For those of us who are addicted to the Saturday tea-time feel-good joy that is Strictly Come Dancing, the half way point has been passed. It’s sad in in its own way, because we know there will be the best part of a year before we get it back on our screens, but it’s also brilliant as we can look forward to some incredible dancing over the forthcoming weeks.
I’ve watched Strictly from the start, at the beginning because it was unlike anything I’d ever seen before, and even predicted in a winner in Tom Chambers when he competed… in hindsight it’s a shame I wasn’t involved in a sweepstake. Winding forward the clock to late 2009, at an Explorer Scout meeting (which I’d missed due to being at a school event) they decided that, for that term anyway, we’d try Ballroom and Latin Dancing. The rest, as they say, is history.
Wind forwards five years, to the present day. In the intervening years I’ve been to university and continued with it, even becoming Club President in my final year, competing at competitions, performing in shows, demos, tea dances and choreographing the Capulet Ball in a production of William Shakespeare’s Romeo and Juliet. I’ve also developed a soft spot for Fred Astaire musicals, happily losing afternoons to watching him work magic with his feet alongside Ginger Rogers or Rita Hayworth. Gene Kelly’s quite the joy as well – it was only recently that I twigged that it was he, the Gene Kelly, in the 1948 version of The Three Musketeers that I’d watched so often when I was little. Swashbuckling dancers… now that’s something to aspire to.
As many people do, occasionally you get a song stuck in your head, and you suddenly find yourself dancing. This happens to me every now and again while I’m working in the shop during quiet spells, and occasionally customers walk in on me, as happened this morning. The eyes say everything, begging the question “why?”; while I was at university, and a couple of times since graduation when people have caught me at it, I’ve been asked the same thing, what made me take it up in the first place?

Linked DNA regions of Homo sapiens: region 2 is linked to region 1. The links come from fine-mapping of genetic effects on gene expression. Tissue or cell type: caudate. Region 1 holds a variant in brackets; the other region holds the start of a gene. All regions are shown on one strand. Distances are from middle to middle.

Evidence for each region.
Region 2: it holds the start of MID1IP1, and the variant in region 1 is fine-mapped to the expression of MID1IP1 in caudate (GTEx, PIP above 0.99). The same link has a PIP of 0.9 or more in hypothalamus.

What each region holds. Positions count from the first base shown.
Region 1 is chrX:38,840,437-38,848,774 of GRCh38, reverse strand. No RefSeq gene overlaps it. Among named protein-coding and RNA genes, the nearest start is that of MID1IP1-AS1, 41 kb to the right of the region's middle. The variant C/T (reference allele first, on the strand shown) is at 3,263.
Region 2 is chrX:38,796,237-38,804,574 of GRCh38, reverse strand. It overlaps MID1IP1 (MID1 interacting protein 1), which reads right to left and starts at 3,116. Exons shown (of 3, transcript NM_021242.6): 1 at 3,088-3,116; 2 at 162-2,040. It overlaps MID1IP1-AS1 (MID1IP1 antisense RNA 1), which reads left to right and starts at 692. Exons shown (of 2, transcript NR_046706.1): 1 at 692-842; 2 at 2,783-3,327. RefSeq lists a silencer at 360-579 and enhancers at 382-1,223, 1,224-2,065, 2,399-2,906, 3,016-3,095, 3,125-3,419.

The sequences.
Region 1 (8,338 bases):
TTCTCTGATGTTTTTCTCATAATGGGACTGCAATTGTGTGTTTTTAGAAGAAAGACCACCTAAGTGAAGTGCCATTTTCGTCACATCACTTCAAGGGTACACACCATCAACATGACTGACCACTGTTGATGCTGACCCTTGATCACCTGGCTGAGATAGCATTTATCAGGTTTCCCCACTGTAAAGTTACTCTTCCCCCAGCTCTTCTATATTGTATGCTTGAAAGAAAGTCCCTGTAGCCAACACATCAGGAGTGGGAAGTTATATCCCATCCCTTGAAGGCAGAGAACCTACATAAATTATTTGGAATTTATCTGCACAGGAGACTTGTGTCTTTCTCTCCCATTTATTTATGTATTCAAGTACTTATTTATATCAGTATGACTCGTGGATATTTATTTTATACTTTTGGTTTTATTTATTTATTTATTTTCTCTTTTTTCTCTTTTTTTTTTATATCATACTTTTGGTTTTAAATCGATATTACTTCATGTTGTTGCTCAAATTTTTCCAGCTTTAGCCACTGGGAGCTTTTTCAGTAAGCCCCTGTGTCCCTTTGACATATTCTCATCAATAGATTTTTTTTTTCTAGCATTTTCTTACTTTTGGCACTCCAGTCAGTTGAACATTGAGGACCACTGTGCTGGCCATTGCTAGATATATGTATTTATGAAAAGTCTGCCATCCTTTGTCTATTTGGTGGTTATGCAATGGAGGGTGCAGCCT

The honest answer is simple: I tried it on a whim, and fell in love with it.
There, I said it. But as a friend pointed out, saying something like that isn’t necessarily going to convince any blokey-bloke who enjoys being seen as macho to try it out.
But having learnt to dance, I can safely say it’s something I think all people should learn. My father, reflecting back, has said that he wished he had the opportunity to do so. It’s not just learning how to look good on the dance floor, but so much more. With the group I was learning with at university, they have become my closest friends, and we are like a family – some people won’t get it, but those who know the feeling will understand just what I mean. It’s social as much as it is competitive, it’s wonderfully timeless, and as with anything, the more you put in, the greater the reward.
On top of that, the looks on the faces of DJs or bouncers when you’re in a nightclub and suddenly break out into a Cha-cha, or a Salsa, or a Jive, or… oh, you get the idea, but the picture is priceless. While older music gives a real magic to some of the numbers, it is not restricted to It which some people seem to forget. It’s a fantastic skill to have as well, and let’s face it, it’s a great talking point. Deep down I’m a Ballroom Boy, much as I love the Latin, and part of me wishes I’d tried it out sooner.
So go on, give it a twirl! And don’t forget, if you want to dance you have to go up to someone and ask that elusive question…